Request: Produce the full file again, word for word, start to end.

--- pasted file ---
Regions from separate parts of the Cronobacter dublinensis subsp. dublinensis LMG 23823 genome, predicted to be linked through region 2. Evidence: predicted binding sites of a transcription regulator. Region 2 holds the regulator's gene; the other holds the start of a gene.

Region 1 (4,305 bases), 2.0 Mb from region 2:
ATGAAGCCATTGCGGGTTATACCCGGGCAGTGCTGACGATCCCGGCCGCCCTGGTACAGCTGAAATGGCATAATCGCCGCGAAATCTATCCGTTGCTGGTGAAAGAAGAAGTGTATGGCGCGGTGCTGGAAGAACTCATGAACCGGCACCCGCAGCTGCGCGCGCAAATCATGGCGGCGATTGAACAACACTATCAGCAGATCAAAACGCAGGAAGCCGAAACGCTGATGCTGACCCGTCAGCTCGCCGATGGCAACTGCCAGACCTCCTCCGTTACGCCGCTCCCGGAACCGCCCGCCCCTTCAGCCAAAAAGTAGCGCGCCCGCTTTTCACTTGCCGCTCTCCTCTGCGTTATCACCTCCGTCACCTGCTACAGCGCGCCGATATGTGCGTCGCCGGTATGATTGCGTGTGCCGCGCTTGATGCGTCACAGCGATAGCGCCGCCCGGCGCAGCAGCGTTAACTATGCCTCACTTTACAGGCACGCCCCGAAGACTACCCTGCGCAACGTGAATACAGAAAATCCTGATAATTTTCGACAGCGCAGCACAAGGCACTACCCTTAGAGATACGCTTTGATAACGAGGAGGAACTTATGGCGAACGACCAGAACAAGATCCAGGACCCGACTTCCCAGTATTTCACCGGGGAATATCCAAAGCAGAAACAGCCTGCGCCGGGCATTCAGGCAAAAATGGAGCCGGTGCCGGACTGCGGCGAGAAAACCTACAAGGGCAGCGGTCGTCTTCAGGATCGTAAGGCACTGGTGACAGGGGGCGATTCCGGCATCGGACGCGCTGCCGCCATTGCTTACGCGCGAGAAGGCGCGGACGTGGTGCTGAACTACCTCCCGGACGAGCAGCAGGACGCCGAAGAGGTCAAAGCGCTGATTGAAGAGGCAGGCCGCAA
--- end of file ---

Regions from separate parts of the Cronobacter dublinensis subsp. dublinensis LMG 23823 genome, predicted to be linked through region 2. Evidence: predicted binding sites of a transcription regulator. Region 2 holds the regulator's gene; the other holds the start of a gene.

Region 1 (4,305 bases), 2.0 Mb from region 2:
ATGAAGCCATTGCGGGTTATACCCGGGCAGTGCTGACGATCCCGGCCGCCCTGGTACAGCTGAAATGGCATAATCGCCGCGAAATCTATCCGTTGCTGGTGAAAGAAGAAGTGTATGGCGCGGTGCTGGAAGAACTCATGAACCGGCACCCGCAGCTGCGCGCGCAAATCATGGCGGCGATTGAACAACACTATCAGCAGATCAAAACGCAGGAAGCCGAAACGCTGATGCTGACCCGTCAGCTCGCCGATGGCAACTGCCAGACCTCCTCCGTTACGCCGCTCCCGGAACCGCCCGCCCCTTCAGCCAAAAAGTAGCGCGCCCGCTTTTCACTTGCCGCTCTCCTCTGCGTTATCACCTCCGTCACCTGCTACAGCGCGCCGATATGTGCGTCGCCGGTATGATTGCGTGTGCCGCGCTTGATGCGTCACAGCGATAGCGCCGCCCGGCGCAGCAGCGTTAACTATGCCTCACTTTACAGGCACGCCCCGAAGACTACCCTGCGCAACGTGAATACAGAAAATCCTGATAATTTTCGACAGCGCAGCACAAGGCACTACCCTTAGAGATACGCTTTGATAACGAGGAGGAACTTATGGCGAACGACCAGAACAAGATCCAGGACCCGACTTCCCAGTATTTCACCGGGGAATATCCAAAGCAGAAACAGCCTGCGCCGGGCATTCAGGCAAAAATGGAGCCGGTGCCGGACTGCGGCGAGAAAACCTACAAGGGCAGCGGTCGTCTTCAGGATCGTAAGGCACTGGTGACAGGGGGCGATTCCGGCATCGGACGCGCTGCCGCCATTGCTTACGCGCGAGAAGGCGCGGACGTGGTGCTGAACTACCTCCCGGACGAGCAGCAGGACGCCGAAGAGGTCAAAGCGCTGATTGAAGAGGCAGGCCGCAA